What Brexit Means for Start-Ups Located in the United Kingdom

Building a strong foundation of a successful start-up while ensuring the lights stay on is a difficult job. Founders must contend with limited resources, whether it’s time, money, or manpower. They are managing all aspects of the business, from sourcing affordable raw materials to deciding on the best payroll services they will use long-term. Uncertainty and risk are their bread and butter as they try to break the status quo in hopes of achieving their dreams.

Start-ups located in the United Kingdom, though, have it even harder than their counterparts in other places in the world. They must deal with the implications of the United Kingdom leaving the European Union — the move being called Brexit. The decision is a big blow to the start-up community as London has been lauded for its dynamic and diverse environment for budding businesses, especially in technology. It won’t be surprising to see most UK start-ups having employees hailing from different parts of Europe.

Since the announcement of the Brexit deal three years ago, UK start-ups have to deal with a long list of decisions that will affect their business. It doesn’t help that no specific rules and regulations are surrounding the move as the government debates on its current form. Here are some implications that UK start-ups must be prepared for:

Staying in the UK or moving to another EU country?

It’s hard to let go of the different perks start-ups enjoy in an EU-affiliated country. Some of these include the free movement of people between countries, favourable trade prices, and supportive investment and funding environment. They will lose all these benefits if they continue to operate in the UK. However, there is still the possibility that the UK will have its own scheme to encourage the growth of the start-up community. Nevertheless, many start-ups are weighing the advantages and disadvantages of moving across the border. Other countries are even sweetening the deal like Estonia, which is granting e-residences to international start-ups.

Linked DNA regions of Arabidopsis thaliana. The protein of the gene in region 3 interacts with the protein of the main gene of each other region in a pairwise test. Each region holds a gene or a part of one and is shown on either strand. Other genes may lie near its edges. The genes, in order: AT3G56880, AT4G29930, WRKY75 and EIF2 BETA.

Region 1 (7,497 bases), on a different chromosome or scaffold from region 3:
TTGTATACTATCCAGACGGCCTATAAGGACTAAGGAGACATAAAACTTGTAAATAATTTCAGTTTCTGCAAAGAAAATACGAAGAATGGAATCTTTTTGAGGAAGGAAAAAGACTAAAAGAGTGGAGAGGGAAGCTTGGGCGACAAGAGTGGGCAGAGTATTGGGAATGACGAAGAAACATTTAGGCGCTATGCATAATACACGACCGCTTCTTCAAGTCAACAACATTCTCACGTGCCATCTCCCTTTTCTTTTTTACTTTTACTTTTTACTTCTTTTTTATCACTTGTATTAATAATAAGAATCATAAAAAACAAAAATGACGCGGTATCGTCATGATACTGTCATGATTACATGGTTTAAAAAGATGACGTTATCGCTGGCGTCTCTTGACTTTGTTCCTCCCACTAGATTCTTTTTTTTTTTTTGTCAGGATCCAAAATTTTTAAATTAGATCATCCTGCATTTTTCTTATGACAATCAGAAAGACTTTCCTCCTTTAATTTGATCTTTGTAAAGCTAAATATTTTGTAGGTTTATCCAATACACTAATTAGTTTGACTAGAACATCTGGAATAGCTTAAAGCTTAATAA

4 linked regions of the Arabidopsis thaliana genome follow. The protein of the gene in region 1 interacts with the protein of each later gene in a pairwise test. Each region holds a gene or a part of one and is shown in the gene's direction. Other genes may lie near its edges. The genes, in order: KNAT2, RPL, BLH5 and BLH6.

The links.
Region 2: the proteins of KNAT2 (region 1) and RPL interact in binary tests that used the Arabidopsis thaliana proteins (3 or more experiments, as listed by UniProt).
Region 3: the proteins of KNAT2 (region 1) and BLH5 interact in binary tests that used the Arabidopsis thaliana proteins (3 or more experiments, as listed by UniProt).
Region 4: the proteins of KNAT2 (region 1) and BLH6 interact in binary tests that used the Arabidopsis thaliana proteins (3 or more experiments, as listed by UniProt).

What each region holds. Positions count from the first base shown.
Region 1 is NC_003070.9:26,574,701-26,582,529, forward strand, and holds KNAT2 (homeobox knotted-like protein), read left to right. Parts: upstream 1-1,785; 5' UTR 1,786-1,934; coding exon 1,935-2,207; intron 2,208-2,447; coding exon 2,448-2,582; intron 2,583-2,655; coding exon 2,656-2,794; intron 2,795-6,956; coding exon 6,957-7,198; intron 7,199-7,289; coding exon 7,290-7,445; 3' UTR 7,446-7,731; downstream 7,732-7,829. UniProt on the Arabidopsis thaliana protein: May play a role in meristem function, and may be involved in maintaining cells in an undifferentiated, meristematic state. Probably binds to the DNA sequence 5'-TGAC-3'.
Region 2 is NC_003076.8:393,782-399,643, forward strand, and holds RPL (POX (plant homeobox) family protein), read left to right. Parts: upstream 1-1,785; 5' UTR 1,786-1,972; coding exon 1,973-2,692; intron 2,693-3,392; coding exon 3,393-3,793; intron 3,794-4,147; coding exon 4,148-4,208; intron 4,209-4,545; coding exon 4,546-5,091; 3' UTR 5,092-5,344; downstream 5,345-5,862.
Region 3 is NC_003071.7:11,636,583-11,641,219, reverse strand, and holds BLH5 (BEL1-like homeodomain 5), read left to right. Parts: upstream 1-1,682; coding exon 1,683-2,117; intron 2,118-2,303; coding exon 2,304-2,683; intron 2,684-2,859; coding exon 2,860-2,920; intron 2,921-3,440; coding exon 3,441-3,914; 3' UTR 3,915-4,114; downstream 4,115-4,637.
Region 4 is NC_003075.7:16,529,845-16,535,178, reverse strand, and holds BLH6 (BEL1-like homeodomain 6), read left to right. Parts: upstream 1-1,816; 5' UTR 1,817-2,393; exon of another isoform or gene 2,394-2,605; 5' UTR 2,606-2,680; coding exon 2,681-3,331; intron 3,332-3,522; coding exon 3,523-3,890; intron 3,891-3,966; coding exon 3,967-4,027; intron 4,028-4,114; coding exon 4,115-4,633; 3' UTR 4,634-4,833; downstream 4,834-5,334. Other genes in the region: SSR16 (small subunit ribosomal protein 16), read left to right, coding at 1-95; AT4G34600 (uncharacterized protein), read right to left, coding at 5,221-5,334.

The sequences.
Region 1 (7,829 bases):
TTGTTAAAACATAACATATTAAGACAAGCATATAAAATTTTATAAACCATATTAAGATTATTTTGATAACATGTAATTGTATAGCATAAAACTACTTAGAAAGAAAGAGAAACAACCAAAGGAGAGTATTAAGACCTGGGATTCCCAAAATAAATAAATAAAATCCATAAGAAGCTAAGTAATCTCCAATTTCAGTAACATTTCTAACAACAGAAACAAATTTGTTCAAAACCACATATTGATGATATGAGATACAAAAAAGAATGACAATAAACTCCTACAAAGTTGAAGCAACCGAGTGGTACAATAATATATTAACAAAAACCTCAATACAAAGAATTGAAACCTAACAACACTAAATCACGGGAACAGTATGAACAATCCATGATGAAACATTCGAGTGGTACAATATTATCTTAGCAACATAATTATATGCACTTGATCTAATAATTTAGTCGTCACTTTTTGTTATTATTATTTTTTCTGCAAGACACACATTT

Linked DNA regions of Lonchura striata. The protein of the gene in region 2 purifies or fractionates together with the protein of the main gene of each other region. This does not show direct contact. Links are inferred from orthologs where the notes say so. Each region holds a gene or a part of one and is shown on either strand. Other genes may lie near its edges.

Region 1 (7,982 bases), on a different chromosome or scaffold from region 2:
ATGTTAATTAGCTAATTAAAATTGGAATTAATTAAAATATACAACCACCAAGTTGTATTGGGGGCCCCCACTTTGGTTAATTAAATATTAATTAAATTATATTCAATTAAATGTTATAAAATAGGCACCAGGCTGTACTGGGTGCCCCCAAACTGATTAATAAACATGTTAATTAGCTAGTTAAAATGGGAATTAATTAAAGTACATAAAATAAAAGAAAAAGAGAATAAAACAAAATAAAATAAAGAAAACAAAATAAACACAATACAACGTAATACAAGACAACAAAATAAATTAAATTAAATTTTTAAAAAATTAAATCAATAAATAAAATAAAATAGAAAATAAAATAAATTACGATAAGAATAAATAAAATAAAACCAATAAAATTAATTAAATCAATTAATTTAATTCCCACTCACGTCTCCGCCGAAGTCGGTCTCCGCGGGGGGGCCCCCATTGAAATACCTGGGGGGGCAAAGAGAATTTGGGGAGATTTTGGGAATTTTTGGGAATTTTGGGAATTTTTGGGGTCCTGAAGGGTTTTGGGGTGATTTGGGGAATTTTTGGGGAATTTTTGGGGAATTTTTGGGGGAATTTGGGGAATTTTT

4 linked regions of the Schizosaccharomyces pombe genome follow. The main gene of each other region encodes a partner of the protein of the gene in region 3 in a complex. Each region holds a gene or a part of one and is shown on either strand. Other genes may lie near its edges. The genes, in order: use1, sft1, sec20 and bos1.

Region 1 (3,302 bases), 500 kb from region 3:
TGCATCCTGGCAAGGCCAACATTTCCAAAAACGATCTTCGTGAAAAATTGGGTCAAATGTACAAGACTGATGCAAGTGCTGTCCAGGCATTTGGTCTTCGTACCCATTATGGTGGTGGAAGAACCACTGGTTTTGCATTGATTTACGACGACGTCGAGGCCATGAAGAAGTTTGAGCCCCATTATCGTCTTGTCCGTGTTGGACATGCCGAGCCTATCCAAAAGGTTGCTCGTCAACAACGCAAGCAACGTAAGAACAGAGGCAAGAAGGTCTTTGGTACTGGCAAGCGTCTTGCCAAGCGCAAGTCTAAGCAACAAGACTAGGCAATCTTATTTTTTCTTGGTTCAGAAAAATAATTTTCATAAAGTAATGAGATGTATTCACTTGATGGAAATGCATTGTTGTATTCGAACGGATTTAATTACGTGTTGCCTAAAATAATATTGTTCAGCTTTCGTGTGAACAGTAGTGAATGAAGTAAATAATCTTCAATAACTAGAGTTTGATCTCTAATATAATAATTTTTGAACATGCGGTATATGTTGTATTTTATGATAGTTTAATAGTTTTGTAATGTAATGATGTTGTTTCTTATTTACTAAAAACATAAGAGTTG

Dealing with settlement status and visas

Before the Brexit, citizens could travel and work in all countries under the European Union without many rules and fanfare. That perk will no longer be available for those planning to vacation or do business in the United Kingdom and vice versa. That is a problem for international start-ups as they must get settlement permits and visas for their diverse staff. The hassle and length of the process can dissuade promising talents and employees to set their sights in the community. No one would fault them if they ended up choosing start-ups and businesses with favourable regulations and legislations.

Dropping in funding and investments

money on hand

Start-ups won’t survive without initial investments and funding that will fuel the first few years when profit is low. Brexit complicates matters as these companies won’t be able to access the EU’s many programs for external financing. One of these is the Horizon 2020 programme that has consistently awarded the UK around €5 billion in grants and seed money. Both the EU and the UK have to renegotiate their terms of engagement, which can endanger the birth and continuity of promising start-ups.

Brexit will forever change how the EU and UK will be operating in terms of trade, businesses, and tourism. Start-ups have their work cut out for them as they try to make the most favourable decision to keep their company alive and thriving.

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